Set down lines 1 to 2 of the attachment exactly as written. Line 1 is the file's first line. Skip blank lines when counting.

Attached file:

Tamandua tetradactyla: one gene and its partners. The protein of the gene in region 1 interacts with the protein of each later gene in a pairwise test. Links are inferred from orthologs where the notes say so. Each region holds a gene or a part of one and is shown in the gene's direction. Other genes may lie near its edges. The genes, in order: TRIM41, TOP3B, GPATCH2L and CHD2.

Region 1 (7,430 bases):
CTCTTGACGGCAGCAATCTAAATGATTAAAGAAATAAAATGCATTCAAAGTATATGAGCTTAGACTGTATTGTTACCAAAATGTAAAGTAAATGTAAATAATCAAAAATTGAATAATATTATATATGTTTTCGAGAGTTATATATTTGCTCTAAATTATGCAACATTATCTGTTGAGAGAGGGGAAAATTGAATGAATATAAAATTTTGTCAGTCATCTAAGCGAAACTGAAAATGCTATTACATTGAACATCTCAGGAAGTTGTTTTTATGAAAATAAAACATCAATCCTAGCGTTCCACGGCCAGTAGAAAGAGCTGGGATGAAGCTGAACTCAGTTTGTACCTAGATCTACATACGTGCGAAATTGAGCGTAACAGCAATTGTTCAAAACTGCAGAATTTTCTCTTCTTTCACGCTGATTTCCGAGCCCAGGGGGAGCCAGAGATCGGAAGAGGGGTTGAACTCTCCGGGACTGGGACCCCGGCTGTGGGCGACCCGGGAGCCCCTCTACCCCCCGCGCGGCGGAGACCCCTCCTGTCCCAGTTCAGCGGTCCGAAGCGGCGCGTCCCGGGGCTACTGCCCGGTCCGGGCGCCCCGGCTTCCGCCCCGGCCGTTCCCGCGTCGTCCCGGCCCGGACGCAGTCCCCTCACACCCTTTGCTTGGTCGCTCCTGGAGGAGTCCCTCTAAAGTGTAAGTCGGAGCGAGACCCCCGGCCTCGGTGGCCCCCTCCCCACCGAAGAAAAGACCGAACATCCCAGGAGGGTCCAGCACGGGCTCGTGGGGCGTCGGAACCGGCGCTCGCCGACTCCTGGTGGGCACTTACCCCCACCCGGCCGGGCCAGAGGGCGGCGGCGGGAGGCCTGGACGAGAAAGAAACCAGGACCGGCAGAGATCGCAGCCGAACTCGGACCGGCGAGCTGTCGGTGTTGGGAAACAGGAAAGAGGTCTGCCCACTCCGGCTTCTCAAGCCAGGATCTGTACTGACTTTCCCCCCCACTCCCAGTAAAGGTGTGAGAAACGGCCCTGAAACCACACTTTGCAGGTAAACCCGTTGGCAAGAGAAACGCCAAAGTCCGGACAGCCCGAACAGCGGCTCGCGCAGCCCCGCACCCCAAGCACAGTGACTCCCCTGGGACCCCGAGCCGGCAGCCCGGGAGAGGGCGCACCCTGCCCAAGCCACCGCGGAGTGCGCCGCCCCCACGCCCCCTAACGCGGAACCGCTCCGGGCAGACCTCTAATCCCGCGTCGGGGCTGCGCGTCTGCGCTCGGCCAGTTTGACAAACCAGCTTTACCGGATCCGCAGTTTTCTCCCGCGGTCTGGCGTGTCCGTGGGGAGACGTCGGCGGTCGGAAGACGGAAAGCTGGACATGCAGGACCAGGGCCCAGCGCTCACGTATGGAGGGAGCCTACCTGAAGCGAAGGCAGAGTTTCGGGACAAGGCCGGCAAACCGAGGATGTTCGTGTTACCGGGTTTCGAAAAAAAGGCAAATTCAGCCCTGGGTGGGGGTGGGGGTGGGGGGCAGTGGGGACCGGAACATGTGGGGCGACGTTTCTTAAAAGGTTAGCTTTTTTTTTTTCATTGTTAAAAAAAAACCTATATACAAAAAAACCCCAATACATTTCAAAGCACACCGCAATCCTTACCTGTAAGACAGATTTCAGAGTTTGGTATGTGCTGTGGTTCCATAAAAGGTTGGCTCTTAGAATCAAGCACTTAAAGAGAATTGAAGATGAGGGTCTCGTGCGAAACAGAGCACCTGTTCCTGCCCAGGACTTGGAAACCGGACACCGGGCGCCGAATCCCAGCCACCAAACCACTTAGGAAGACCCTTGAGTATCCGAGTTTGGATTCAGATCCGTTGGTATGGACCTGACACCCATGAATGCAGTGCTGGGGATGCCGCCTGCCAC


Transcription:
Tamandua tetradactyla: one gene and its partners. The protein of the gene in region 1 interacts with the protein of each later gene in a pairwise test. Links are inferred from orthologs where the notes say so. Each region holds a gene or a part of one and is shown in the gene's direction. Other genes may lie near its edges. The genes, in order: TRIM41, TOP3B, GPATCH2L and CHD2.

Region 1 (7,430 bases):